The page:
Many stores have recently gone cashless, requiring shoppers to pay for their purchases with a credit card or digital app. These business owners say security is better without cash on hand, and check-out lines move faster. But not everyone has a credit card, say opponents, who claim that the policy discriminates against low-income shoppers. Several big cities have now banned cashless businesses in response to complaints. Listen to hear more about the pros and cons of a cashless economy and then debate: Should cashless businesses be allowed?
Current Event February 28, 2020
Fleets of self-driving cars may hit city streets soon, ready to give pedestrians a lift when they need it. But where will the cars wait to be called? To avoid parking fees, experts say driverless cars may circle slowly or even turn deliberately into heavy traffic, clogging city and residential roads and wasting fuel. To discourage this behavior, some have suggested charging cars not just for parking, but for the time they spend on the road. Listen to learn why some people favor “congestion pricing” and then debate: Should self-driving cars be charged for idle time?
Current Event February 12, 2020
A new NASA study is looking for ways to predict snowstorms more accurately. Weather forecasters can tell when a snowstorm is approaching, but they cannot predict how heavily the snow will fall. To help improve forecasts, the study is sending aircraft directly into the center of storms to gather information. Listen to hear a NASA scientist explain what they are looking for and how the data they collect will help forecasters make better predictions.
Current Event January 24, 2020
Unmanned drones are already being used for photography, inspections, and other local projects, but now companies plan to launch them on longer trips to neighborhoods, homes, and health clinics. Some say drones can save lives by delivering medicines and organs for transplant to clinics and reaching people in rural areas with limited access to healthcare. But drones bring added noise to neighborhoods and could cause injuries. Listen to learn more about the pros and cons of drone delivery and then debate: Should drones be used to deliver packages?
Current Event January 9, 2020
Gifted autistic teens can have trouble finding summer programs that push them academically while also supporting their particular social needs. The University of Iowa’s College of Education summer program welcomes teens with autism spectrum disorder and provides the social and academic supports necessary for students to explore advanced subjects in math, science, and the arts. Listen to hear teens with autism spectrum disorder describe their experiences and how this unique summer program has made a difference in their lives.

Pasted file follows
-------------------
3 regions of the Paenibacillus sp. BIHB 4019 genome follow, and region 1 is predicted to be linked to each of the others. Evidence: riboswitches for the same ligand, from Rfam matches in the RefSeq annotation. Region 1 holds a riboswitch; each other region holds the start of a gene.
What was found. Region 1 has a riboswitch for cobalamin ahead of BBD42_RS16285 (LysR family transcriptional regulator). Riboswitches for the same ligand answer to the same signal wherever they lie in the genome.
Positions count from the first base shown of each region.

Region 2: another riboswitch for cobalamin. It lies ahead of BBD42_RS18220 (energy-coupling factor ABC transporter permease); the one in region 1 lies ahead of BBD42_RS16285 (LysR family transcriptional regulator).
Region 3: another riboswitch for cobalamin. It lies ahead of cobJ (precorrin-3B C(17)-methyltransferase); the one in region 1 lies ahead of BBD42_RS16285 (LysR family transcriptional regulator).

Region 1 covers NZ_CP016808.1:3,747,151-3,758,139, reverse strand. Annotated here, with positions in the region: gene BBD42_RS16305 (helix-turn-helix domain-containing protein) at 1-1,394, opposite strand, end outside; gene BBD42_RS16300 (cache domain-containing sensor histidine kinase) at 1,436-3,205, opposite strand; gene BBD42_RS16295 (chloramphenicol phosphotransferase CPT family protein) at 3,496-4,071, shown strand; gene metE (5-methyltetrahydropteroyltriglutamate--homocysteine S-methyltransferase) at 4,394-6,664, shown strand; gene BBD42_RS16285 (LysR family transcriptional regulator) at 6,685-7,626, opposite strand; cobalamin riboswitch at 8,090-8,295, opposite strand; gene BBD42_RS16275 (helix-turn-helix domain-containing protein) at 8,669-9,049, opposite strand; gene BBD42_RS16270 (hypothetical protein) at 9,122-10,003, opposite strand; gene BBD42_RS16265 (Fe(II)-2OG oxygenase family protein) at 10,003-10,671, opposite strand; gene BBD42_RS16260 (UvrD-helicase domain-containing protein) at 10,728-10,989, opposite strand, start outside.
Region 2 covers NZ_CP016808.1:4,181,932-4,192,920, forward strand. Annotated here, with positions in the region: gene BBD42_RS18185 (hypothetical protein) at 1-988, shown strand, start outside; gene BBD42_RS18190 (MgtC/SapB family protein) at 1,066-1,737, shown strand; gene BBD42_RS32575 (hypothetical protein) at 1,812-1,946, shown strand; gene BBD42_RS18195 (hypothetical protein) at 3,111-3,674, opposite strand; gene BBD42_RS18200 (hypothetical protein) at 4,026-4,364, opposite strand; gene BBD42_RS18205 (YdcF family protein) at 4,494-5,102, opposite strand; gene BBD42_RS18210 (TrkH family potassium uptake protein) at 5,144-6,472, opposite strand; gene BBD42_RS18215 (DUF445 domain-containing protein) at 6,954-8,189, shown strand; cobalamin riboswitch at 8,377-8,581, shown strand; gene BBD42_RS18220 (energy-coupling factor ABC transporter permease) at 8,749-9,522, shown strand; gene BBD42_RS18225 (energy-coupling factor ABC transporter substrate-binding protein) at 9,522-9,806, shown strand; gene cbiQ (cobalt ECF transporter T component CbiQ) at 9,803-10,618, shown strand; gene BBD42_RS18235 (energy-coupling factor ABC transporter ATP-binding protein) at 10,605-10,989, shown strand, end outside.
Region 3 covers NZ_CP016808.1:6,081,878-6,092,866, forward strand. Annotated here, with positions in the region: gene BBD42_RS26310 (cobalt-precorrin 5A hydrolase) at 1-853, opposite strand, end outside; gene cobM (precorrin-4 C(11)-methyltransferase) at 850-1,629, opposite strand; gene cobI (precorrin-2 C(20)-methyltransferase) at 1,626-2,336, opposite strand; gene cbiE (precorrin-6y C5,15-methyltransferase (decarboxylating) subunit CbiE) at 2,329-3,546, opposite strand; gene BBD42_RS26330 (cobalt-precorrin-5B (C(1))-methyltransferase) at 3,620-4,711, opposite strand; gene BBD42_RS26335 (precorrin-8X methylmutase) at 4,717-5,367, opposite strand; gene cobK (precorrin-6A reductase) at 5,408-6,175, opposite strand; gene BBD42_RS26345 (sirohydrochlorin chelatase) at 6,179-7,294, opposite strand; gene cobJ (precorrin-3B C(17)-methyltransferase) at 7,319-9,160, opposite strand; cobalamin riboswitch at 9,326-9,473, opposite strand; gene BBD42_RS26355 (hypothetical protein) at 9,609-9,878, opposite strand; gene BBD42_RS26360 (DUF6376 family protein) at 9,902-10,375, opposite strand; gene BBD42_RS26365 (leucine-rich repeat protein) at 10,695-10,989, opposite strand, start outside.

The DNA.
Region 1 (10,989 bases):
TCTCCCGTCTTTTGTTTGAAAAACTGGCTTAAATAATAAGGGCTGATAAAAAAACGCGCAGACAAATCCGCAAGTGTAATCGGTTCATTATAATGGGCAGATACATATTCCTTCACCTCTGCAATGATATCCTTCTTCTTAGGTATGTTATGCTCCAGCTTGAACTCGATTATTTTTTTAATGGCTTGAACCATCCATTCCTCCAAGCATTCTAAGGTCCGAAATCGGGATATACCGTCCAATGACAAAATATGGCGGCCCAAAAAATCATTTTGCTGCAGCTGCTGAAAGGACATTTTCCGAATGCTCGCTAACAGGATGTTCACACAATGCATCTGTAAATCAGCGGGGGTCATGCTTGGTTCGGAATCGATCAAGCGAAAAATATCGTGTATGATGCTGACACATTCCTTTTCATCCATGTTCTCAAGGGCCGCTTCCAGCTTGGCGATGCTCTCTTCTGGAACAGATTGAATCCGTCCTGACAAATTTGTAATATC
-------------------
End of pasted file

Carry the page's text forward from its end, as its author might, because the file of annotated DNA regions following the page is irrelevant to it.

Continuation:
Current Event December 6, 2019
Smartphones can help kids wake up on time, stay connected to their parents and friends, find information quickly, and access other useful resources. But children with smartphones are also vulnerable to cyberbullying, harmful content, and other risks. A recent national study found children are getting smartphones at younger ages, raising questions about how they are using smartphones and concerns about how to best protect them. Listen to hear more about the survey results and then debate: should kids have smartphones?
Current Event November 22, 2019
Social media platforms like Twitter and Facebook disagree on what to do with political ads. Twitter recently banned all political advertising, saying it could not fact-check the claims made by politicians and did not want to spread misinformation. But defining what counts as a political ad is tricky. Facebook continues to run political ads without fact-checking them, citing free speech. Critics claim that political ads on social media can be particularly misleading. Listen to hear an expert discuss these issues and then debate: Should political ads be allowed on social media?
Current Event November 7, 2019
"Alice in Wonderland" is now on Instagram. Social media fans can find five works of literature, including the classic novel by Lewis Carroll, on their social media feeds. The New York Public Library has posted multimedia versions of the works through its new Insta Novel project. By combining the fun and appeal of social media with popular novels and poems, the library hopes to attract new readers. Listen to hear a blogger describe her experience with "Alice" online, and discover how it lined up with the aims of the Insta Novel creators.
Current Event November 4, 2019
For many years, Americans have questioned whether our election system is secure. After Russians meddled in the 2016 U.S. election, officials have been trying to replace old voting machines and add other safeguards to ensure secure elections in 2020. In spite of their efforts, however, experts predict that millions of people will still vote on outdated machines in the next presidential election. Listen to hear about the risks to voting security posed by digital technology, how old-fashioned technology can help, and why more election interference is expected in the future.